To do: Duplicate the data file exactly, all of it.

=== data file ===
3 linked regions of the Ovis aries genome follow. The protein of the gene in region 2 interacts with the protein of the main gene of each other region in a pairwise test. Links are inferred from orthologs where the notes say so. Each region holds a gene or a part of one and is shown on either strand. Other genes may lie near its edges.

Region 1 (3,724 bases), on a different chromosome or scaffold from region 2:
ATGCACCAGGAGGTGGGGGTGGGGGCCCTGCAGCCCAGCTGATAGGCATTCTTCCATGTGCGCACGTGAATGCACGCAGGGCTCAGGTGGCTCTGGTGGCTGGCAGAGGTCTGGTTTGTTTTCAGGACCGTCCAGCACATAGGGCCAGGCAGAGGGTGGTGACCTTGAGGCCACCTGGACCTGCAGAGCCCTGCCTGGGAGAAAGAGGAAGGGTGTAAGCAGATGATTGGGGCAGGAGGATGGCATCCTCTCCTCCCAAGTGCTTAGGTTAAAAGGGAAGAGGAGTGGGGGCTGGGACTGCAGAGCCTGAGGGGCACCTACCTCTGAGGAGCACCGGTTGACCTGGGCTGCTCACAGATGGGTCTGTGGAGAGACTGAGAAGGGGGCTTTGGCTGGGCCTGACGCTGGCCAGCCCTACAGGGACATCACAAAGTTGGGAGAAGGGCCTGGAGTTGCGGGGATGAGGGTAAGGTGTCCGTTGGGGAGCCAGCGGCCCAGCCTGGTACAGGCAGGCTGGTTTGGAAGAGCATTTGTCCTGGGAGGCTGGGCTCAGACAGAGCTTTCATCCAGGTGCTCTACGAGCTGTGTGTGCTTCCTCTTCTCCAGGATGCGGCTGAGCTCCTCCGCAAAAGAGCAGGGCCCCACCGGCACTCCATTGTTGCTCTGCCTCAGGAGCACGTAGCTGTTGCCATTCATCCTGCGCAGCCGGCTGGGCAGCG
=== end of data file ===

3 linked regions of the Ovis aries genome follow. The protein of the gene in region 2 interacts with the protein of the main gene of each other region in a pairwise test. Links are inferred from orthologs where the notes say so. Each region holds a gene or a part of one and is shown on either strand. Other genes may lie near its edges.

Region 1 (3,724 bases), on a different chromosome or scaffold from region 2:
ATGCACCAGGAGGTGGGGGTGGGGGCCCTGCAGCCCAGCTGATAGGCATTCTTCCATGTGCGCACGTGAATGCACGCAGGGCTCAGGTGGCTCTGGTGGCTGGCAGAGGTCTGGTTTGTTTTCAGGACCGTCCAGCACATAGGGCCAGGCAGAGGGTGGTGACCTTGAGGCCACCTGGACCTGCAGAGCCCTGCCTGGGAGAAAGAGGAAGGGTGTAAGCAGATGATTGGGGCAGGAGGATGGCATCCTCTCCTCCCAAGTGCTTAGGTTAAAAGGGAAGAGGAGTGGGGGCTGGGACTGCAGAGCCTGAGGGGCACCTACCTCTGAGGAGCACCGGTTGACCTGGGCTGCTCACAGATGGGTCTGTGGAGAGACTGAGAAGGGGGCTTTGGCTGGGCCTGACGCTGGCCAGCCCTACAGGGACATCACAAAGTTGGGAGAAGGGCCTGGAGTTGCGGGGATGAGGGTAAGGTGTCCGTTGGGGAGCCAGCGGCCCAGCCTGGTACAGGCAGGCTGGTTTGGAAGAGCATTTGTCCTGGGAGGCTGGGCTCAGACAGAGCTTTCATCCAGGTGCTCTACGAGCTGTGTGTGCTTCCTCTTCTCCAGGATGCGGCTGAGCTCCTCCGCAAAAGAGCAGGGCCCCACCGGCACTCCATTGTTGCTCTGCCTCAGGAGCACGTAGCTGTTGCCATTCATCCTGCGCAGCCGGCTGGGCAGCG